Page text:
Kicking off in the third week of August the US PGA is the concluding tournament of the golfing season.
Golfing legends do battle on the course and play through round after round in quest of that perfect par. The US PGA, like other golfing majors is an attractive sporting event, drawing top-notch golfers from around the world, which opens the doors to an array of gainful wagering opportunities.
US PGA Tournament Format
The US PGA tournament format includes 156 golfers that do battle across 72 holes, spread out over four rounds of 18 holes.
The tournament follows a stroke play format, meaning rounds one and two feature a two tee start from the first and tenth tees.
Rounds one and two see golfers in groups of three, shortly after at the 36th hole cuts are made, the top 70 golfers move forward to the final two rounds in a head to head clashes.
The Beginning of the PGA
It was not until 1916 that the PGA or Professional Golfers Association of America was founded. The US PGA draws entirely on these roots, with the very first US PGA teeing off in October 1916 at Siwanoy Country Club in Bronxville, New York.
The very first trophy holder, Jim Barnes received just $500 and a highly regarded medal for his stellar golfing performance. Golf as a sport has grown exponentially and today athletes are handsomely rewarded for their efforts. The US PGA sits at a total prize pool of $10 million, the 2016 winner, Jimmy walker scooped up $1.8 million for his golden swing.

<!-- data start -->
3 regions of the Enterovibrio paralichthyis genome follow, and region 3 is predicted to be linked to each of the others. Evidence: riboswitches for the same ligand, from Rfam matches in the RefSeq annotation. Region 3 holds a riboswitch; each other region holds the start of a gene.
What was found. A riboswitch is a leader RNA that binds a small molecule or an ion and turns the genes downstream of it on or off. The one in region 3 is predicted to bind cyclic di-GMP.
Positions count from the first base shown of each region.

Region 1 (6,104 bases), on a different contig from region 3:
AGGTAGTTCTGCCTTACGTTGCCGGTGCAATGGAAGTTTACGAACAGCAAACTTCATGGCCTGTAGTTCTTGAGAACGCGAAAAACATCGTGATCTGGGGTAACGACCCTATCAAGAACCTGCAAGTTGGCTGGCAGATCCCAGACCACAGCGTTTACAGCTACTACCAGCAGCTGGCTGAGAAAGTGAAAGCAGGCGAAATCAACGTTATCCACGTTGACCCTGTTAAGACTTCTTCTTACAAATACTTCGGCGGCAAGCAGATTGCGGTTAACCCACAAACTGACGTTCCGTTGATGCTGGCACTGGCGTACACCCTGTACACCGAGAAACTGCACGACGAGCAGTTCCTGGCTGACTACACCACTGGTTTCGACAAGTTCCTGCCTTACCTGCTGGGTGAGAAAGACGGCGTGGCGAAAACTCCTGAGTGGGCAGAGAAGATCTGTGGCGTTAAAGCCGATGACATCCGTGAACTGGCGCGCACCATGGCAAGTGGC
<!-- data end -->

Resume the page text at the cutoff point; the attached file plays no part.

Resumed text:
Understand The Wagering Odds
The US PGA is a pool for wagering, with Bookmakers providing odds on just about every hole in numerous ways; the tournament yields potential for high rewards.
Many Bookies work on decimal odds, it is also easy to convert decimal odds. The decimal odds formula works on probability mixed with chance much like you’d see in NRL betting online.
To understand the odds a Bookie sets, learn the formula for calculating odds on every wager at online betting sites.
The decimal odds formula is as follows; 100% divided by the chance = the odds.
Therefore if a player has a 50% chance at winning the US PGA the odds are at 2.0.
If sports enthusiasts opt to wager on an outright winner, it is useful to look back into the past to predict future endeavours. Previous winners can also come back even stronger as Rory Mcllroy has shown.
The 2010 Winner was Martin Kaymer from Germany, with PAR –11.
The 2011 Winner was Keegan Bradley from the USA, with PAR –8.
The 2012 Winner was Rory Mcllroy from Northern Ireland, with PAR –13.
The 2013 Winner was Jason Dutner from the USA, with PAR –10.
The 2014 Winner was Rory Mcllroy from Northern Ireland, with PAR –16.
The 2015 Winner was Jason Day from Australia, with PAR –20.
Judging on the past five years winners, no player has ever claimed victory in the US PGA with anything lower than PAR –8. Look out for prior golfing performances and the consistency of the player when maintaining PAR averages. Focus on players who have had a good season, this will help to make wagering more calculated in the short game.
The US PGA like all four golfing majors offers a host of wagering possibility. These wagering options include The Tournament Winner, Each Way Betting, 1ST Round Leader, Top10/Top20 Finishers, Match Bets, Top Nationality and the ever-elusive Hole In One.